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Carlos_FelipeFlag for Brazil

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Is it necessary to stop SQL services before reboot the server?

Is it really needed to STOP SQL Service before reboot the server?

Based on the the value in the registry key
HKLM\SYSTEM\CurrentControlSet\Control\WaitToKillServiceTimeout, the server
can kill the process if it takes too long to stop. I think it's not a good,


Microsoft SQL ServerMicrosoft SQL Server 2008Microsoft SQL Server 2005

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Mark Wills
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Guy Hengel [angelIII / a3]
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>Is it really needed to STOP SQL Service before reboot the server?
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If the SQL service does not stop before the timeout value, the operating system will kill the process. What happens with the transactions running at that moment?
all transactions running at that moment will be rolled back.
you should indeed ensure that there are no critical transactions ongoing, resp tell all end-users about the reboot.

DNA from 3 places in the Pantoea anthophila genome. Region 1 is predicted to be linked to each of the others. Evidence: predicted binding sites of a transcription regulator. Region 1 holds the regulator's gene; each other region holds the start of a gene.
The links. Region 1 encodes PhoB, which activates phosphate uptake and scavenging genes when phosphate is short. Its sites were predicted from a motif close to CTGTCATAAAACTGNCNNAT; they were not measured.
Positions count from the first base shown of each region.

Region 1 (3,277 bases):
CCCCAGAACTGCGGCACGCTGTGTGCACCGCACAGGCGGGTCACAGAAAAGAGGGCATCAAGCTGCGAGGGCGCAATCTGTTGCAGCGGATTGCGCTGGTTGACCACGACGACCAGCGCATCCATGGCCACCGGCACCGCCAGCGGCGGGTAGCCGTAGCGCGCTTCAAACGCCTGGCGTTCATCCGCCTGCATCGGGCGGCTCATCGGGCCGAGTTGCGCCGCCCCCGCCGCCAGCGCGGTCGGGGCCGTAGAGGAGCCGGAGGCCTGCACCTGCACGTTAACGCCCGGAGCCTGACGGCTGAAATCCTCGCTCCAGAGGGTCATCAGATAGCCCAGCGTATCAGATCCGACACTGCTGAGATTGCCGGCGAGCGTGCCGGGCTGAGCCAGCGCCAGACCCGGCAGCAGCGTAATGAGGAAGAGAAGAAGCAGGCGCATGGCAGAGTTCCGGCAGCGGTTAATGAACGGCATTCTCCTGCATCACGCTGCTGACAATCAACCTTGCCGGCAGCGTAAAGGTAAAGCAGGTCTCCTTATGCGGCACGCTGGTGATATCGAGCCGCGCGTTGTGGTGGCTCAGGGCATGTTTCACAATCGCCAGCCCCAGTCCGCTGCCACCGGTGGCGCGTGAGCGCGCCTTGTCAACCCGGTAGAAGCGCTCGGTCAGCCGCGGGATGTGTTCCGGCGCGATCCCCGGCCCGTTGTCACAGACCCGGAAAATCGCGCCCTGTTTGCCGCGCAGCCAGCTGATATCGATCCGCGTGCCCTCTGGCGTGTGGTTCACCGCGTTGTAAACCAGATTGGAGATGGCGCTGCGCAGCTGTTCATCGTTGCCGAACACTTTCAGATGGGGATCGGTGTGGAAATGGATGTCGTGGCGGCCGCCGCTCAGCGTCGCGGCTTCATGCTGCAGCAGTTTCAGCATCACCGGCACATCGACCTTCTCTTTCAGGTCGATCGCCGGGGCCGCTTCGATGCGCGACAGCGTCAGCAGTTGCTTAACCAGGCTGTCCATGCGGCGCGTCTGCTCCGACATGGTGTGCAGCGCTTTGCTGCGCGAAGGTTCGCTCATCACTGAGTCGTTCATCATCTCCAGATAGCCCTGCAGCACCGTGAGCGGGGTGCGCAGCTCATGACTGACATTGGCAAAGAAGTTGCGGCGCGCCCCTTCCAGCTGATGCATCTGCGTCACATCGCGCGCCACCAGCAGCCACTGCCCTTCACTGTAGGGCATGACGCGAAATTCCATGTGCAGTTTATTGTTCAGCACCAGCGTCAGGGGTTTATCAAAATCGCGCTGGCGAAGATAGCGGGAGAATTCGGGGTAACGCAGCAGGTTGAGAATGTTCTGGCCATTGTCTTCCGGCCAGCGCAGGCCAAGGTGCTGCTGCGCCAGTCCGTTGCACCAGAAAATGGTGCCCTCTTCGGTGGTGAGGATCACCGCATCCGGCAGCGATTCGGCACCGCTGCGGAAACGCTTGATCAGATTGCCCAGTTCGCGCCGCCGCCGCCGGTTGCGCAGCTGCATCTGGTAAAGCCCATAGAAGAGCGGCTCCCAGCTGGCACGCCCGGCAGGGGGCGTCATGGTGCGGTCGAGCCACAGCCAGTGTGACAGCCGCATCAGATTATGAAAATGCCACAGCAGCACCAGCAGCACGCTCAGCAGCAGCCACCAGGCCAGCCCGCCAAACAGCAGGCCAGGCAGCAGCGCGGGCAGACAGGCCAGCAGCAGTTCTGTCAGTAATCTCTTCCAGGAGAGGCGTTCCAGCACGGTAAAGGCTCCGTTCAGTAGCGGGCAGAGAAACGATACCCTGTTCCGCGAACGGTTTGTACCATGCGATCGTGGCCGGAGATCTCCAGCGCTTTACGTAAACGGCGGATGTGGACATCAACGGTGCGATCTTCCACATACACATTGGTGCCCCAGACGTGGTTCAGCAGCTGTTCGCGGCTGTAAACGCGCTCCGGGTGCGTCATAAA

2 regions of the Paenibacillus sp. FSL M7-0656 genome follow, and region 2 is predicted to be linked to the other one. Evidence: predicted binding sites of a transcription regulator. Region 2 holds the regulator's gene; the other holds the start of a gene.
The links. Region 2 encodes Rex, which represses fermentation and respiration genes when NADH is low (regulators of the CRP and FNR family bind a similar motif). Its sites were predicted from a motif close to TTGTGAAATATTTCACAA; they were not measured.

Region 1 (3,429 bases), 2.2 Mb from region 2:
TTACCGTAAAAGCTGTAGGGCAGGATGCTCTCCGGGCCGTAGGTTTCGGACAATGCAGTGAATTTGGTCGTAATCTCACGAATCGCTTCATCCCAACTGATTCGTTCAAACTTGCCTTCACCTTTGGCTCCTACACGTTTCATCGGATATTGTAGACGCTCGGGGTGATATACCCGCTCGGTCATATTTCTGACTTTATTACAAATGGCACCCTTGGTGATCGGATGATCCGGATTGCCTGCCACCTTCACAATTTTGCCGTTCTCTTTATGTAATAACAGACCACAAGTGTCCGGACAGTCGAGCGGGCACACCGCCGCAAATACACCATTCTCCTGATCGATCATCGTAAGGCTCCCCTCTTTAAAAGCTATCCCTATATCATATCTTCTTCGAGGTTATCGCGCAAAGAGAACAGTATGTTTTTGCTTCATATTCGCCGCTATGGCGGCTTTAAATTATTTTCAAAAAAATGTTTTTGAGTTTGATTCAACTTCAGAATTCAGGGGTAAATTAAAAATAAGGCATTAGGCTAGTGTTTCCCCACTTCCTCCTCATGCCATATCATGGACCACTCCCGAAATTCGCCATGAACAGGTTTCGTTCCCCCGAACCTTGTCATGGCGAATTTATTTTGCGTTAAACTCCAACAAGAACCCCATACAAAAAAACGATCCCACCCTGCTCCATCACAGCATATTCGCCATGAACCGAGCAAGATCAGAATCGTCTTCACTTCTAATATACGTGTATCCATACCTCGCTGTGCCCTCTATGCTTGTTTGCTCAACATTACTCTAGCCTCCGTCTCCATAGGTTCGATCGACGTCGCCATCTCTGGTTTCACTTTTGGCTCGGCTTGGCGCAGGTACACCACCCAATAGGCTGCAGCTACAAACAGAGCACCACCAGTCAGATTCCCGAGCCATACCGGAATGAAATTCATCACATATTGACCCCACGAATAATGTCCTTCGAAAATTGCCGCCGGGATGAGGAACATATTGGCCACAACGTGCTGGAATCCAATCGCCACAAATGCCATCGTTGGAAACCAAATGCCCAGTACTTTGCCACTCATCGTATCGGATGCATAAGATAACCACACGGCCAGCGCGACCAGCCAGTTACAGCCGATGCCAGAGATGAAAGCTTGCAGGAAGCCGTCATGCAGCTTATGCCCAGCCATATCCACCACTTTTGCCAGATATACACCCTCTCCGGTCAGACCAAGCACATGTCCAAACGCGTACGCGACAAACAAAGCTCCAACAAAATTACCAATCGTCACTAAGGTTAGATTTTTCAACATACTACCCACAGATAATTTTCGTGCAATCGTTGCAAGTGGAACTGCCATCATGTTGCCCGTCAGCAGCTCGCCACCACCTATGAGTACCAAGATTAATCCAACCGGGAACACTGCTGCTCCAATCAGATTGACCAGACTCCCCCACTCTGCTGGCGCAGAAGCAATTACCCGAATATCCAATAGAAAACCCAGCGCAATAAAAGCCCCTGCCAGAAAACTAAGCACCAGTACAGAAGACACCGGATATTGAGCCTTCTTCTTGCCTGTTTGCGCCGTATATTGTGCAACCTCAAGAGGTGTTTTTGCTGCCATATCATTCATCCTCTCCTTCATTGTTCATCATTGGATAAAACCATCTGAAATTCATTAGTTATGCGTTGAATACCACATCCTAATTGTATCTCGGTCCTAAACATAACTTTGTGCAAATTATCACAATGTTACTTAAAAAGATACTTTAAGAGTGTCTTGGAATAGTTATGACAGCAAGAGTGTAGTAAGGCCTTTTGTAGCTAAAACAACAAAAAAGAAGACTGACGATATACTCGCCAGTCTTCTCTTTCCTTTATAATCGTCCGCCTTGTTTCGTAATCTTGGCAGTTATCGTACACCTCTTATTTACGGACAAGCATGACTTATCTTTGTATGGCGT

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Mark Wills
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In an ideal world, you would take the time to do an orderly shutdown os SQL Server - it does a checkpoint at that time.

In the real world, then the reboot is often performed before shutting down. 99% of the time, it won't matter. If it is a planned shutdown, then chances are the users aren't logged on (or shouldn't be). The reboot process does shut down services anyway...
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I'll give you an example of a scenario:

I shut my server down.
The server shows that, during the shutdown process, SQL Server service stops responding.
So, in the background, the Operating System starts counting down, based on the value in HKLM\SYSTEM\CurrentControlSet\Control\WaitToKillServiceTimeout.
If SQL Server service does not stop timely, I assume that Windows will kill sqlserver.exe. And that could be risky.
If I stop the SQL Server service manually, WaitToKillServiceTimeout won't be used, because it's only for the shutdown process. It means that, if the service takes more time to stop (bigger than the value WaitToKillServiceTimeout), it will stop gracefully.
It's only a thought... What do you think, folks?
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Mark Wills
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Microsoft SQL Server
Microsoft SQL Server

Microsoft SQL Server is a suite of relational database management system (RDBMS) products providing multi-user database access functionality.SQL Server is available in multiple versions, typically identified by release year, and versions are subdivided into editions to distinguish between product functionality. Component services include integration (SSIS), reporting (SSRS), analysis (SSAS), data quality, master data, T-SQL and performance tuning.

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